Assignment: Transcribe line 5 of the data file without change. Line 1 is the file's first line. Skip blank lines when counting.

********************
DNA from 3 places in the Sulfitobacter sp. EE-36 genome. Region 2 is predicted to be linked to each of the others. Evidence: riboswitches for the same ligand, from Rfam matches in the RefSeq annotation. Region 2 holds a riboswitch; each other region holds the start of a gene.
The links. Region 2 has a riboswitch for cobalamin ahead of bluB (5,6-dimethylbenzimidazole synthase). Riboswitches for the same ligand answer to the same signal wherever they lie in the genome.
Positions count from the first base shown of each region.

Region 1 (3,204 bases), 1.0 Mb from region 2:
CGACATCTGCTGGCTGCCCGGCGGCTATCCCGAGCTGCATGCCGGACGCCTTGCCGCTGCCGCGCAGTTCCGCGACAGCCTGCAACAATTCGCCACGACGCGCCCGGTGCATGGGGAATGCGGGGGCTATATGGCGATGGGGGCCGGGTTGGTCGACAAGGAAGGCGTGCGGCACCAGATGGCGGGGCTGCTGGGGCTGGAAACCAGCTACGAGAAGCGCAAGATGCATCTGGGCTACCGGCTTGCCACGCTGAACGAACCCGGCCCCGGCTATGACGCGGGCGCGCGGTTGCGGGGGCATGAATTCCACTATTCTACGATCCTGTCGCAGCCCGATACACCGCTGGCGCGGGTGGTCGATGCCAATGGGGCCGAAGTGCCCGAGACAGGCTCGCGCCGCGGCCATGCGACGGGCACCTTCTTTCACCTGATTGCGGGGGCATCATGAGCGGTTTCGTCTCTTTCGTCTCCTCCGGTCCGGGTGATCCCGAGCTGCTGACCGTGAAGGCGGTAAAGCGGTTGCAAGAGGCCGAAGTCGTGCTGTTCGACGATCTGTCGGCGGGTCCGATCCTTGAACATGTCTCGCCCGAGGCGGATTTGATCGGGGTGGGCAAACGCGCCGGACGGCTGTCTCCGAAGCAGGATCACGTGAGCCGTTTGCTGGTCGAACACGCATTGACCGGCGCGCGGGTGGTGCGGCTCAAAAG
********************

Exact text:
CGACATCTGCTGGCTGCCCGGCGGCTATCCCGAGCTGCATGCCGGACGCCTTGCCGCTGCCGCGCAGTTCCGCGACAGCCTGCAACAATTCGCCACGACGCGCCCGGTGCATGGGGAATGCGGGGGCTATATGGCGATGGGGGCCGGGTTGGTCGACAAGGAAGGCGTGCGGCACCAGATGGCGGGGCTGCTGGGGCTGGAAACCAGCTACGAGAAGCGCAAGATGCATCTGGGCTACCGGCTTGCCACGCTGAACGAACCCGGCCCCGGCTATGACGCGGGCGCGCGGTTGCGGGGGCATGAATTCCACTATTCTACGATCCTGTCGCAGCCCGATACACCGCTGGCGCGGGTGGTCGATGCCAATGGGGCCGAAGTGCCCGAGACAGGCTCGCGCCGCGGCCATGCGACGGGCACCTTCTTTCACCTGATTGCGGGGGCATCATGAGCGGTTTCGTCTCTTTCGTCTCCTCCGGTCCGGGTGATCCCGAGCTGCTGACCGTGAAGGCGGTAAAGCGGTTGCAAGAGGCCGAAGTCGTGCTGTTCGACGATCTGTCGGCGGGTCCGATCCTTGAACATGTCTCGCCCGAGGCGGATTTGATCGGGGTGGGCAAACGCGCCGGACGGCTGTCTCCGAAGCAGGATCACGTGAGCCGTTTGCTGGTCGAACACGCATTGACCGGCGCGCGGGTGGTGCGGCTCAAAAG